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    (Original post by *mMmMm*)
    I always found geography incredibly interesting to study but not in school. It is interesting watching Coast etc and other documentaries or films around the topic, in my spare time but classes were the most boring and restless things ever.

    AS Level geography, I aced my coursework which was fieldwork as I felt very engaged in the subject but exams hated me. Found exams for it very hard, remembering all the cases etc. The coursework was fun though, breath of fresh air and outside the classroom, seeing geography in real life besides a textbook.
    Agreed. I'd say the responsibility to make the class interesting is with the teacher. Making the subject interesting is half the battle, as learning is becomes so much easier.
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    (Original post by J.Thyme)
    I recently did a group project and we left the collation of individual contributions and submission to one person. Suffice to say we ended up with 58% and an appalling report!

    So, I know how you feel. One thing I've learnt from it though is that if you channel their enthusiasm in another direction or area of the project that doesn't require amazing grammar, spelling or punctuation then you don't have to tell them they're bad and they continue to put as much effort in.

    -JT
    Can you give me a few examples please in how you do that and what you directed people to do?
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    Really sorry to hear that OP. I can't give you any advice since I've not really been in this situation. I do sympathise with you.
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    I'm personally not very good at mental arithmetic, and neither are a lot of my lecturers (they even admit this). My friend doing English is terrible at spelling. It's a common occurrence and personally I don't think it has any relation to intelligence. I should imagine people have similar problems with grammar.

    I'm at UCL.
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    (Original post by *mMmMm*)
    Can you give me a few examples please in how you do that and what you directed people to do?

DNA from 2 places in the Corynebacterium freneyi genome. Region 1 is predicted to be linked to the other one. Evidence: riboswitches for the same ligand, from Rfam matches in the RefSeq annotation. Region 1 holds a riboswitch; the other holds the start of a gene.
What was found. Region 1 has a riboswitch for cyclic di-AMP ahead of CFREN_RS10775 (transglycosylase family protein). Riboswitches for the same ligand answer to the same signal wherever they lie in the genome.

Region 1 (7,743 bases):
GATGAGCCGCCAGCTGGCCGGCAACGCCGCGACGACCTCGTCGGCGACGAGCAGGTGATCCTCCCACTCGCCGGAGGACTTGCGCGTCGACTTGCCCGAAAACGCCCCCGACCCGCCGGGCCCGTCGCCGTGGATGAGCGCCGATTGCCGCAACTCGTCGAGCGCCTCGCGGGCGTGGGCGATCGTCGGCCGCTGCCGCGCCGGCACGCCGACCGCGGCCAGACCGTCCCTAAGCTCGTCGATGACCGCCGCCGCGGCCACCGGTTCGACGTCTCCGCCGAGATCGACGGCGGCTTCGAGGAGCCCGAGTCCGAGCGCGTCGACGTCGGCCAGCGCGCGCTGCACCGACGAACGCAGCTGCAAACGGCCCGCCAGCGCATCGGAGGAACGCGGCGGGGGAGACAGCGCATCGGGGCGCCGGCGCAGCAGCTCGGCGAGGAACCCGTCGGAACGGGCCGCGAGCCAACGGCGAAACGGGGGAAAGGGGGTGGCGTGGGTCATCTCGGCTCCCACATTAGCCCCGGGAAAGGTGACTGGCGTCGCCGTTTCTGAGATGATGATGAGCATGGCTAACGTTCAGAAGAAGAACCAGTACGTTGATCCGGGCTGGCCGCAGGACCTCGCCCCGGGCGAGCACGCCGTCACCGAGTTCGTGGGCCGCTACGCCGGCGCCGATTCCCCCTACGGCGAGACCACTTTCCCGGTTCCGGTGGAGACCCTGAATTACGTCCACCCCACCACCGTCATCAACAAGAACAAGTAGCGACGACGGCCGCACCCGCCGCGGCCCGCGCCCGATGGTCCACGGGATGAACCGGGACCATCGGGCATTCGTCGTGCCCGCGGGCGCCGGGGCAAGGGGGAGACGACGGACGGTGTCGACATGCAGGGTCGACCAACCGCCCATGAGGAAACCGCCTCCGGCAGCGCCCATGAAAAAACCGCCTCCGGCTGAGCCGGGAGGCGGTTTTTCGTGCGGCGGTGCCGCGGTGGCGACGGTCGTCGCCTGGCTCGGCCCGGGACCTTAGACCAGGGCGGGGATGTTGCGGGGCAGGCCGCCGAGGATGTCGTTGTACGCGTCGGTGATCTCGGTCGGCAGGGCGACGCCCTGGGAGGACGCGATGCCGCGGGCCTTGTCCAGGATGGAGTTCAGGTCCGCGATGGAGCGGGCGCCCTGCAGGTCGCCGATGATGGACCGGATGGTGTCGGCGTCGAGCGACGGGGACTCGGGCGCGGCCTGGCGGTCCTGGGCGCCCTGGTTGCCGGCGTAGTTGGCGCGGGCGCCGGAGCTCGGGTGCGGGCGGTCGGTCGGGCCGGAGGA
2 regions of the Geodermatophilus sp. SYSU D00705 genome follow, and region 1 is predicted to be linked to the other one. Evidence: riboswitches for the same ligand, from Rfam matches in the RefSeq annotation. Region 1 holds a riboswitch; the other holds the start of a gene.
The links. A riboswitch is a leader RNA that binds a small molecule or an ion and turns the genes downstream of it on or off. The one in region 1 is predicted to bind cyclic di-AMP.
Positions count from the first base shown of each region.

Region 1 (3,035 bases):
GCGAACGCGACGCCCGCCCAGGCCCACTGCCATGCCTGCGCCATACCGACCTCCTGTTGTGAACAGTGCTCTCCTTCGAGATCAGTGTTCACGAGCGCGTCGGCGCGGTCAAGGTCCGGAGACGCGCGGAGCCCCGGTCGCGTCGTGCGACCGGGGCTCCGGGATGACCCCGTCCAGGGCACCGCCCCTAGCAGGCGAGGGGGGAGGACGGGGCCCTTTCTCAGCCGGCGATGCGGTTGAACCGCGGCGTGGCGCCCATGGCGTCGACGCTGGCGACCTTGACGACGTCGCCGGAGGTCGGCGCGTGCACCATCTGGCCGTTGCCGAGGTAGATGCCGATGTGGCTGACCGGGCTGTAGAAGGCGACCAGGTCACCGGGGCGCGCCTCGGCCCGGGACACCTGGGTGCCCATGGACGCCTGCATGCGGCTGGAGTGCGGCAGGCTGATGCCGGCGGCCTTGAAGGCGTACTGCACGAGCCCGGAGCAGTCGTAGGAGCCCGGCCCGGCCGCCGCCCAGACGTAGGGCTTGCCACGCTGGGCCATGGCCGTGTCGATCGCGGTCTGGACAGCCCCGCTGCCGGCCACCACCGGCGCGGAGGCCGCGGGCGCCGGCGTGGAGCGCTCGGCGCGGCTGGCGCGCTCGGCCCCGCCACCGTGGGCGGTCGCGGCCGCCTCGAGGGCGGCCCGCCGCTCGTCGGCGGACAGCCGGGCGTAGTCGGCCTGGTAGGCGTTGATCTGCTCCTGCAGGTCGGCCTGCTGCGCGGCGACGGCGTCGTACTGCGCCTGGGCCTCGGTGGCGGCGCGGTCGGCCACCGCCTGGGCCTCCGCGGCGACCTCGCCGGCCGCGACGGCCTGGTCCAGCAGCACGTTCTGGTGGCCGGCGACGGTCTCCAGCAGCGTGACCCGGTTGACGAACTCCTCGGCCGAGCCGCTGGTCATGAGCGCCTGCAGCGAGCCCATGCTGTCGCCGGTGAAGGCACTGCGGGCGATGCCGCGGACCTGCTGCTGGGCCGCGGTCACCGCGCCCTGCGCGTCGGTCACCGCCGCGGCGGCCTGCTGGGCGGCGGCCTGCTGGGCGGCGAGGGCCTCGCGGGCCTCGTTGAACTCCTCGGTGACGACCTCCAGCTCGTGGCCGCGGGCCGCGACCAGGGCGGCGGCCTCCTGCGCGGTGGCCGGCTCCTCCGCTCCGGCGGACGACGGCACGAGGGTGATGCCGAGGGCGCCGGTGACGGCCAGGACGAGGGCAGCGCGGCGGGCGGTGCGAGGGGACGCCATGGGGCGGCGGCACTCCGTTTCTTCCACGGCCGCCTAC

Well in the example above it's in a Software Engineering module. I generally just encourage the person to get involved with the design aspect where we're not being marked on our writing ability and "suggest" that they do more of the practical aspects or the areas that we won't be penalised in for it being written in a crap manner.

    -JT
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      I started school in August 1992. I still remember being sat on the classroom floor while the teacher taught us what a noun was, what an adjective was etc. We were worked hard and we learnt a lot, but nowadays, there are students graduating with 2.1 Honours and going into teaching and professional academia despite being basically incapable of correctly stringing a sentence together.

      Unfortunately, academic standards these days are so low across the board that you can hand in half finished, factually incorrect, barely literate garbage and still get 50%+ even at many good universities. Obviously, those with genuine learning difficulties should be cut a whole lot of slack but there should be no mercy unless their learning difficulties are proved and verified. Marking schemes like that are a joke that makes a mockery of those who genuinely want to work hard and do well, as the slackers can cruise to vaguely acceptable marks by doing not too much above bugger all - not only that, but these people are often perfectly happy with disastrous grades despite being capable of much, much more. Working hard and excelling is devalued and discouraged, as the slackers get it all on a plate and those who do work hard and put the effort in end up thinking "Why do I bother if they can do nothing and still pass?" Our entire academic system is broken and the rot is spreading fast.

      Group work can be frustrating indeed, for this reason. You always get one lazy asshat who does nothing and prides themselves on awful grades and laziness, but take it as a consolation that such behaviour would earn him or her a P45 in the business world.
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      There are thick as **** people everywhere. Even at Oxford and Cambridge.
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      "I thought mine's was bad".
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      (Original post by J.Thyme)
      I recently did a group project and we left the collation of individual contributions and submission to one person. Suffice to say we ended up with 58% and an appalling report!